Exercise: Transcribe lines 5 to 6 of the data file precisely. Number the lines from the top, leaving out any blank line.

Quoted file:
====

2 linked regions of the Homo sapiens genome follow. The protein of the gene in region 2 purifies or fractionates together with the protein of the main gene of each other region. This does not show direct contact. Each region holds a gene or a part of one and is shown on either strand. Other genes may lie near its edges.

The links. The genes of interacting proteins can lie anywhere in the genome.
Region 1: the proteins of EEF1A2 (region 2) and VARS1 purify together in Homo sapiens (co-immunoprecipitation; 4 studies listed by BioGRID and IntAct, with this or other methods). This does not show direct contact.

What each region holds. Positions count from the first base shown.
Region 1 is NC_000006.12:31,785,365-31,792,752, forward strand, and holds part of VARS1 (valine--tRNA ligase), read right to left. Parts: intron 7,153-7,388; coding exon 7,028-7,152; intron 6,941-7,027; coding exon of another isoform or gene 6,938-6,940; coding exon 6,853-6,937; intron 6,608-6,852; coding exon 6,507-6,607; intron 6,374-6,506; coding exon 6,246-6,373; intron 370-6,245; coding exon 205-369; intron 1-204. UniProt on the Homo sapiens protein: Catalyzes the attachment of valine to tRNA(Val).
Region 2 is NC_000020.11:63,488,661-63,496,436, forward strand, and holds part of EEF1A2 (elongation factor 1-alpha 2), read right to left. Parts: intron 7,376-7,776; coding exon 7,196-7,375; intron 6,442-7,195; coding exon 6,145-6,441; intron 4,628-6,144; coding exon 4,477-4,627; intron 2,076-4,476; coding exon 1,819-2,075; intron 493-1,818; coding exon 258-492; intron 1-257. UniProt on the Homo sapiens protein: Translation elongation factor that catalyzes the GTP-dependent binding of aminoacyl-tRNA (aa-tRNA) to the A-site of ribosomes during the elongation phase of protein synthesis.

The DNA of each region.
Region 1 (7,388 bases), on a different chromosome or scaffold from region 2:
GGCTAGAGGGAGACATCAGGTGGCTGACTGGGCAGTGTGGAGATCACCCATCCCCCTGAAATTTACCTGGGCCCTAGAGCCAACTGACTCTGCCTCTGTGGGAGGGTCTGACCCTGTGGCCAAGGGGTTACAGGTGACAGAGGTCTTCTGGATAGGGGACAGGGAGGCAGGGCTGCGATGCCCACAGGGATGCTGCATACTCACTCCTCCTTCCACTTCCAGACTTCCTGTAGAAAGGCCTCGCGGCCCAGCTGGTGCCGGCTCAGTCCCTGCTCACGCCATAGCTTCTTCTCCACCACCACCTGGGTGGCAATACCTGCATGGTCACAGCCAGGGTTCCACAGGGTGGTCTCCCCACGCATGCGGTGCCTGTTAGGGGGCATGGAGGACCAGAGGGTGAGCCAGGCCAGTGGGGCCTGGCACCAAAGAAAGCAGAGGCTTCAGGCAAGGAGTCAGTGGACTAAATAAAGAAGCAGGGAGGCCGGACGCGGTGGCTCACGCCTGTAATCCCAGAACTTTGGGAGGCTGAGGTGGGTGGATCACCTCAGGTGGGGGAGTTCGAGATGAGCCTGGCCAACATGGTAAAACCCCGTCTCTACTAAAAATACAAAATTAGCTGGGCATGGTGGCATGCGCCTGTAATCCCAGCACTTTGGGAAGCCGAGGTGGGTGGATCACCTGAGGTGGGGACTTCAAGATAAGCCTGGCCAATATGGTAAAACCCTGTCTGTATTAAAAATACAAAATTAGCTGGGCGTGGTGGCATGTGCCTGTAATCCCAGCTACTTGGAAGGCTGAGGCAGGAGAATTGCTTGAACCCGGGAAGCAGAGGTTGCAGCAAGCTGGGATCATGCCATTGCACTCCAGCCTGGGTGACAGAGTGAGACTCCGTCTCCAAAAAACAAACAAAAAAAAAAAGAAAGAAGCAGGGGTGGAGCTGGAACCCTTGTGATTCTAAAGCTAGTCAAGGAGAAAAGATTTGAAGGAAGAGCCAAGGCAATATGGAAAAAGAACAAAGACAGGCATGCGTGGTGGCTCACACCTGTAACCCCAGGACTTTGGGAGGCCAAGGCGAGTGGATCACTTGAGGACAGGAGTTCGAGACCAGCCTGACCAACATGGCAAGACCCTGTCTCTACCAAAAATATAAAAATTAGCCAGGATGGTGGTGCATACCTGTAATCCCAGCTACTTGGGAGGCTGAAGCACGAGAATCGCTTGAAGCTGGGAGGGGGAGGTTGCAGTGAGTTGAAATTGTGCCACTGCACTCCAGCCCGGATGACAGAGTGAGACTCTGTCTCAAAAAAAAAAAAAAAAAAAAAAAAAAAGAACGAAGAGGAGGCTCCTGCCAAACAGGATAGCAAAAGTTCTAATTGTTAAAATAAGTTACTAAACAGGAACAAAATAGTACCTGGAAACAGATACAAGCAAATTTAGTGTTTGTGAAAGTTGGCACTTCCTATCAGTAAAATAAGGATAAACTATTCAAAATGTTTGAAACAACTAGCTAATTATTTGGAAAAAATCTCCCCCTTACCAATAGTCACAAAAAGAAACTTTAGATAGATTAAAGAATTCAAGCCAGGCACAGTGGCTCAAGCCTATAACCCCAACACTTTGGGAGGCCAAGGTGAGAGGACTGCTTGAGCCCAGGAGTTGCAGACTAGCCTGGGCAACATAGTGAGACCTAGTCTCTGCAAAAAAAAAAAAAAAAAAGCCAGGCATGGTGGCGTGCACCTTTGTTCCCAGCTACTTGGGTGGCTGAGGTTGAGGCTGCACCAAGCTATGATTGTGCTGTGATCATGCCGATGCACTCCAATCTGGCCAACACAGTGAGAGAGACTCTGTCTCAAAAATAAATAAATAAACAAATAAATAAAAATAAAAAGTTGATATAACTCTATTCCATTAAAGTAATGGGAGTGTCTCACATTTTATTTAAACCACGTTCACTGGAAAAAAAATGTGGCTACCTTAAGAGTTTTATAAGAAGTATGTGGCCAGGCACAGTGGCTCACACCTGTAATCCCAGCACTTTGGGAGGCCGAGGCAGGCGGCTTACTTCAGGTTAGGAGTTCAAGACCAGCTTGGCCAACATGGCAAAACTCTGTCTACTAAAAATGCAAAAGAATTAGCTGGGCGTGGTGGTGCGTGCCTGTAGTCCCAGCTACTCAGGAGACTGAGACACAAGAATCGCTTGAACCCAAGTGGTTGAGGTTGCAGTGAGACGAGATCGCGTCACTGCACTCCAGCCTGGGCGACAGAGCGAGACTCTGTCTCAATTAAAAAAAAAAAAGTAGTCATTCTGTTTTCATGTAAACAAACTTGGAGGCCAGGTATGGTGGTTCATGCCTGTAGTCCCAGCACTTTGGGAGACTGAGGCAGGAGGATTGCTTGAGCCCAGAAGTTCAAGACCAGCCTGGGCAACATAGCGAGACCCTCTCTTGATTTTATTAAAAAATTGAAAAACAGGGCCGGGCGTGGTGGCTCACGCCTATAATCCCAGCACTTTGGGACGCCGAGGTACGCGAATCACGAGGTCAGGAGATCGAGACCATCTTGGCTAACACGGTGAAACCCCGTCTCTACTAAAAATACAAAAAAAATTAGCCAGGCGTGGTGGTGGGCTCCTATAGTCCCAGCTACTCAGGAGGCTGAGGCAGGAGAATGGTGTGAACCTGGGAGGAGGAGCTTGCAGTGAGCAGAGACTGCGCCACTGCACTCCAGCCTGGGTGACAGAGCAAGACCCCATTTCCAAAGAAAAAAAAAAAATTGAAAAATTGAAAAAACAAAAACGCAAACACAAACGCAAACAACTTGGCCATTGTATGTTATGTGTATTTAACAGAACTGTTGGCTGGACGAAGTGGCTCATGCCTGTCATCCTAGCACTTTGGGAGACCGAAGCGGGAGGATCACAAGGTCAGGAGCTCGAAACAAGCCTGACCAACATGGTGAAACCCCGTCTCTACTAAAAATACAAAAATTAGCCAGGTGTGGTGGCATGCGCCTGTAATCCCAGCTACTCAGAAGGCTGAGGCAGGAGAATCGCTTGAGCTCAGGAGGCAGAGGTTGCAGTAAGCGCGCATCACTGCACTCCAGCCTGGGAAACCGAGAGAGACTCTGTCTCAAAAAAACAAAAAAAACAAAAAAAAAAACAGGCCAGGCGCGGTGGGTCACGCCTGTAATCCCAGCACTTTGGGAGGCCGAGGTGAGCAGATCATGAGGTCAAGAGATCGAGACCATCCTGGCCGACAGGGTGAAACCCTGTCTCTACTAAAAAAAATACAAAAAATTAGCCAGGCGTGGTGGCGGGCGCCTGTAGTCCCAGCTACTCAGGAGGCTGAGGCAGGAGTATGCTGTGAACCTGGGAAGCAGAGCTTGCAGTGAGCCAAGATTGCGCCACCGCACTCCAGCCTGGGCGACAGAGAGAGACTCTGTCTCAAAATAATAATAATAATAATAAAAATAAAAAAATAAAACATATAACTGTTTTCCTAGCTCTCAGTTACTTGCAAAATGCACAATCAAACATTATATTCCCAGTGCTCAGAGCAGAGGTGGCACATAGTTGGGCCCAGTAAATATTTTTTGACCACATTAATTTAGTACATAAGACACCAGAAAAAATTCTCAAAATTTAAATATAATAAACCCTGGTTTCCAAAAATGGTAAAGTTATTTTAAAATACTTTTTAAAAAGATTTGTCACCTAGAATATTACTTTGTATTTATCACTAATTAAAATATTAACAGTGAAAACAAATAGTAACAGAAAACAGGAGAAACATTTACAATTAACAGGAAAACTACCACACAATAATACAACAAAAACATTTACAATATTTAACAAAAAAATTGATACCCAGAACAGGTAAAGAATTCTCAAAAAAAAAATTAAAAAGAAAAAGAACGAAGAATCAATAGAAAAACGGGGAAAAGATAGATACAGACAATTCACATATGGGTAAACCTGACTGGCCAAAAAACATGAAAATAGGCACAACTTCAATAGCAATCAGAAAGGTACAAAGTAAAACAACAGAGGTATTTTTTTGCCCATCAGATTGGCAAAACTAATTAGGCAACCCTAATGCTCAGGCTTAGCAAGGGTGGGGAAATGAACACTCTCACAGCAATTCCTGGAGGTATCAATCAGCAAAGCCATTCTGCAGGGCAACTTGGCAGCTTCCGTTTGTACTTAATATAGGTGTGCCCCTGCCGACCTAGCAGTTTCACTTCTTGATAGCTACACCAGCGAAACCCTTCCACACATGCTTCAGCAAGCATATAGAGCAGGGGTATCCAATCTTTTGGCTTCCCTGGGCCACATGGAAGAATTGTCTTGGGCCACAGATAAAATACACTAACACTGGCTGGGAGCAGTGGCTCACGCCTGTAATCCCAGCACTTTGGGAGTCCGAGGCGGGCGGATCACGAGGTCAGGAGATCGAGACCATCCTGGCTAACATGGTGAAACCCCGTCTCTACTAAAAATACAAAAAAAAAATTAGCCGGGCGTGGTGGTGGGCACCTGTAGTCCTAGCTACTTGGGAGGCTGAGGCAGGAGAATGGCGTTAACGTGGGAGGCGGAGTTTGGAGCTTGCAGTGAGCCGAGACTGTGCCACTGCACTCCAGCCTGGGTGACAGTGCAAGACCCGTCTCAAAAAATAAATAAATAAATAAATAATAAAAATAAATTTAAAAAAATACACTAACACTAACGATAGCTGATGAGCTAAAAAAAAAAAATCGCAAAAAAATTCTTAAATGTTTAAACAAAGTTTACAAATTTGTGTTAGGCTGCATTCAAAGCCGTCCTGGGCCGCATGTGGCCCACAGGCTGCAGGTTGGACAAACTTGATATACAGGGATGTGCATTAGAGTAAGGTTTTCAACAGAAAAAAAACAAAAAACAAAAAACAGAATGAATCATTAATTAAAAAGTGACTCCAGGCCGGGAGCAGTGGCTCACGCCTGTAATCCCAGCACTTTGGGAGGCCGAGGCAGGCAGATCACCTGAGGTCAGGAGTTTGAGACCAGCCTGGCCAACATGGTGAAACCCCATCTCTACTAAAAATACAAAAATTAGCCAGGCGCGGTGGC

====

Region 1 is NC_000006.12:31,785,365-31,792,752, forward strand, and holds part of VARS1 (valine--tRNA ligase), read right to left. Parts: intron 7,153-7,388; coding exon 7,028-7,152; intron 6,941-7,027; coding exon of another isoform or gene 6,938-6,940; coding exon 6,853-6,937; intron 6,608-6,852; coding exon 6,507-6,607; intron 6,374-6,506; coding exon 6,246-6,373; intron 370-6,245; coding exon 205-369; intron 1-204. UniProt on the Homo sapiens protein: Catalyzes the attachment of valine to tRNA(Val).
Region 2 is NC_000020.11:63,488,661-63,496,436, forward strand, and holds part of EEF1A2 (elongation factor 1-alpha 2), read right to left. Parts: intron 7,376-7,776; coding exon 7,196-7,375; intron 6,442-7,195; coding exon 6,145-6,441; intron 4,628-6,144; coding exon 4,477-4,627; intron 2,076-4,476; coding exon 1,819-2,075; intron 493-1,818; coding exon 258-492; intron 1-257. UniProt on the Homo sapiens protein: Translation elongation factor that catalyzes the GTP-dependent binding of aminoacyl-tRNA (aa-tRNA) to the A-site of ribosomes during the elongation phase of protein synthesis.